While we can’t wait to get our hands on a copy, we do have the benefit of reviews (excerpts below), from trusted writers, which only heighten the interest. But first, an excerpt from Chapter 7, The Conveyor Belt:
“The Belt carries young black athletes out of black America and introduces them to a world with very few African-Americans, a world of white agents, real estate brokers, bank presidents, trustees, and lawyers. The fact that so many of the athletes’ closest advisers are not African-American means that they’re never around black models of leadership, a situation that undermines their own ability to become leaders, rather than pampered, passive followers.”
Syndicated writer Kam Williams writes in his review of Forty Million Dollar Slaves:
“Once upon a time, prominent African-American athletes were inclined to leverage their fame as a means of confronting racism…. But judging by today’s socially-unenlightened crop of sports icons, one might suspect that rich history of activism and advocating for the underclass to be more fairy tale than fact….
[Rhoden] concedes that most pros now make more money in one season than his childhood heroes could accumulate over the course of their entire careers. But he also argues that these financial rewards ought to translate into an even more effective advocacy bloc for African-American advancement. Yet instead, we have entered the age of the apolitical mega-star, carefully packaged products such as Michael Jordan who Rhoden says went to great lengths to cultivate a non-threatening, ever-neutral public image.”
In his review for the New York Times, William Goldstein — an American history professor at the University of Hartford and co-author of A Brief History of American Sports — writes of Forty Million Dollar Slaves:
“To Rhoden, this tale bursts with significance, illustrating, in turn: white people’s denial of black business ability while they continue to profit from black athletic skill; black athletes’ training in high school, college and the pros (what he calls the ‘Conveyor Belt’) to think only about individual success, never about a system that distributes power unequally; and how even today, professional basketball — controlled by whites, dependent on blacks (for the present) — resembles a plantation, albeit one on which the ‘slaves’ earn millions, as long as they don’t notice who’s running the show.”
Sports Forum Podcast
Episode #10 – League of Fans’ Sports Forum podcast: An Issues Discussion With Paul Dolan – Dolan is the Cleveland Indians Owner and CEO. He discusses the use of Native American names and logos by sports teams and the decisions to drop the Chief Wahoo logo and the upcoming change to the team name. Other baseball topics include health and safety, possible MLB rule changes and youth participation in the sport.
Follow on Facebook: @SportsForumPodcast
Episode #9 – League of Fans’ Sports Forum podcast: Talking Sports Issues With Ralph Nader – Nader is a consumer advocate and was named one of the “100 Most Influential Americans of the 20th Century” by Time magazine. He is the founder of League of Fans.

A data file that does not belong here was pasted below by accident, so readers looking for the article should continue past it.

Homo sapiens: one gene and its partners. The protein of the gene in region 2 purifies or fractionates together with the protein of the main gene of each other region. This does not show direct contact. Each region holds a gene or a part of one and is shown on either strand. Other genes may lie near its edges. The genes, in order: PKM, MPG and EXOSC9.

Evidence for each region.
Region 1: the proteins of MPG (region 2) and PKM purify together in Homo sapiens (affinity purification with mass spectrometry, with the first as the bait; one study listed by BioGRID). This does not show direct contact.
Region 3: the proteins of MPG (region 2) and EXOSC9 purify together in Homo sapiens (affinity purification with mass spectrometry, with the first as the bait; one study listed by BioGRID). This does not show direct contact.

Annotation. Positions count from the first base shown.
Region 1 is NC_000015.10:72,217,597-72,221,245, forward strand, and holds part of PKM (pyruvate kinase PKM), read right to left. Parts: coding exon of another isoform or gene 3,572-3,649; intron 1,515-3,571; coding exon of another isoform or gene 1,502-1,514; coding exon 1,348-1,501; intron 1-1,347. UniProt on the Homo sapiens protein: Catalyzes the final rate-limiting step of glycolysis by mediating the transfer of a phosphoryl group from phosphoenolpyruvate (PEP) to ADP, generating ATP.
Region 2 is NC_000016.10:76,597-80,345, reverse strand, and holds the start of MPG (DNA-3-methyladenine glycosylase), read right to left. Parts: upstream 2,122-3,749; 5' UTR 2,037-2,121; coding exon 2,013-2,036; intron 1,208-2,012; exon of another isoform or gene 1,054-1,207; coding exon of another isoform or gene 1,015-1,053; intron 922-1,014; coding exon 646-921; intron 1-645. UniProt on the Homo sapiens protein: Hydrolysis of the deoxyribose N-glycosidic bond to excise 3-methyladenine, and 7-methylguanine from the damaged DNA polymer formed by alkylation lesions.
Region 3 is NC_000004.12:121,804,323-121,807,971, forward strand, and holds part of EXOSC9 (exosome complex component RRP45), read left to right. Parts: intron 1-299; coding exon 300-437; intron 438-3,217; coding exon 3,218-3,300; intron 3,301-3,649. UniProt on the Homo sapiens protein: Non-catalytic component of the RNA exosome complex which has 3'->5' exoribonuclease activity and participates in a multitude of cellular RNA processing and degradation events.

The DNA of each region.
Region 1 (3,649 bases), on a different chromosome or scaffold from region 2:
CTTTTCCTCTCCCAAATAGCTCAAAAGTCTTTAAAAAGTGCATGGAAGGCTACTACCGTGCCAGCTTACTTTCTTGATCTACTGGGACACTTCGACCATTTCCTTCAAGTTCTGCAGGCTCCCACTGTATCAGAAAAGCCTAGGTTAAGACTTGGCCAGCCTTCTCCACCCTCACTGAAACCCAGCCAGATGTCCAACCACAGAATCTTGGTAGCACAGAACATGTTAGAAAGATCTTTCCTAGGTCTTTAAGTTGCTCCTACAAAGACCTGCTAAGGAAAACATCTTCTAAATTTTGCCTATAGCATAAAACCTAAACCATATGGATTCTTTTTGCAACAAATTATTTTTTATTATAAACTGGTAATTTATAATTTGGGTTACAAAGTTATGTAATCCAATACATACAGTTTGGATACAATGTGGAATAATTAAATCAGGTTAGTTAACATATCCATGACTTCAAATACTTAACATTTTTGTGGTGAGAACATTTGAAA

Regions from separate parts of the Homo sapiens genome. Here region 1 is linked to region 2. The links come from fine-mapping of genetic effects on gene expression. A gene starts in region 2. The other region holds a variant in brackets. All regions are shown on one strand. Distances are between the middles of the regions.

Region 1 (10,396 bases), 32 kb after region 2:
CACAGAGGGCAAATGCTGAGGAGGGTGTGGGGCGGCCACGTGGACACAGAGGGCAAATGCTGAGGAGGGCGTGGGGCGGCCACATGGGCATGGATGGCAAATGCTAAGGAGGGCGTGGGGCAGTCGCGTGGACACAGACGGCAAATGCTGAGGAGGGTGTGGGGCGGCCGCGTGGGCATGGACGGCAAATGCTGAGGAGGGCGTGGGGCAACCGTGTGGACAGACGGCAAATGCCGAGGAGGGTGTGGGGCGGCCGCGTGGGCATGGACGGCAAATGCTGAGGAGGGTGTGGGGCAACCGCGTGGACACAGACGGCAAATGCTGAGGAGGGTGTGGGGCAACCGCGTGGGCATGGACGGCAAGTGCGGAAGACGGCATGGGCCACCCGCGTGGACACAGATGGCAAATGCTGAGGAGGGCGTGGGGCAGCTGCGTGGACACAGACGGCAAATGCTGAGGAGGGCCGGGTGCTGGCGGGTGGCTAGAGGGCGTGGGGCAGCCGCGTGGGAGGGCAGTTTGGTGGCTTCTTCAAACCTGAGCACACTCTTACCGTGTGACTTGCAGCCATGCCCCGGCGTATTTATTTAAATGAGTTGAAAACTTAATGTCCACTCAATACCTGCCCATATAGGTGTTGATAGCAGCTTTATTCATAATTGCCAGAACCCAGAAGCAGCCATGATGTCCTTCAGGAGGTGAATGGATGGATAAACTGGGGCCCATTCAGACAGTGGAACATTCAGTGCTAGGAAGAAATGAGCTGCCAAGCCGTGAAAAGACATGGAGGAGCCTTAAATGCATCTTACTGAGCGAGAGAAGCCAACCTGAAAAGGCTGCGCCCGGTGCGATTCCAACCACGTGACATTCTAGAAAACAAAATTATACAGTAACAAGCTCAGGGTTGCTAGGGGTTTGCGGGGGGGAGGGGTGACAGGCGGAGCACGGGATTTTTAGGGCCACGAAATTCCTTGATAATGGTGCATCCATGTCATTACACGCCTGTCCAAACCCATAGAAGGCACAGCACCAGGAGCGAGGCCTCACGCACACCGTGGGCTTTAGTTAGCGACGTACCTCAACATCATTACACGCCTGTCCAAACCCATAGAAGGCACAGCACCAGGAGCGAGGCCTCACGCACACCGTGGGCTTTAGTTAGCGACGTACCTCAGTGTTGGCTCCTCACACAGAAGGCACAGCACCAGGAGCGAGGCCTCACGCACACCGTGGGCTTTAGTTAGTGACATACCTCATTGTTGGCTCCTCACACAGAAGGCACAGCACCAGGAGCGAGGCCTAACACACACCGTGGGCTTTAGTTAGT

Episode #8 – League of Fans’ Sports Forum podcast: How Can We Save College Sports From Overcommercialization and Professionalization? – The guest is Dr. David Ridpath, a sports business professor and past president of the Drake Group
Episode #7 – League of Fans’ Sports Forum podcast: Brain Trauma and CTE Risk in Sports With Dr. Ann McKee – Dr. McKee works in the field of neuropathology and has demonstrated that “mild” repetitive head trauma can provoke chronic traumatic encephalopathy (CTE), a devastating neurodegenerative disease.
Episode #6 – League of Fans’ Sports Forum podcast: The Need for Quality Physical Education in Our Schools is Greater Than Ever – The guest is Clayton Ellis, one of our nation’s leading advocates for getting our young people to be more physically active.
Episode #5 – League of Fans’ Sports Forum podcast: Youth Sports with Positive Coaching Alliance Founder Jim Thompson – Thompson started Positive Coaching Alliance (PCA) in 1998 to help create a movement to transform the culture of youth sports from “win-at-all-costs” to a positive, character-building experience.
Media"How We Can Save Sports" author Ken Reed appears on Fox & Friends to explain how there's "too much adult in youth sports."
Ken Reed appears on Mornings with Gail from KFKA Radio in Colorado to discuss bad parenting in youth athletics.
“Should College Athletes Be Paid?” Ken Reed on The Morning Show from Wisconsin Public Radio
Ken Reed appears on KGNU Community Radio in Colorado (at 02:30) to discuss equality in sports and Title IX.
Ken Reed appears on the Ralph Nader Radio Hour (at 38:35) to discuss his book The Sports Reformers: Working to Make the World of Sports a Better Place, and to talk about some current sports issues.
Sports & Torts – Ken Reed, Sports Policy Director, League of Fans – at the American Museum of Tort Law
League of Fans is a sports reform project founded by Ralph Nader to fight for the higher principles of justice, fair play, equal opportunity and civil rights in sports; and to encourage safety and civic responsibility in sports industry and culture.
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Ken Reed’s Author Page on Amazon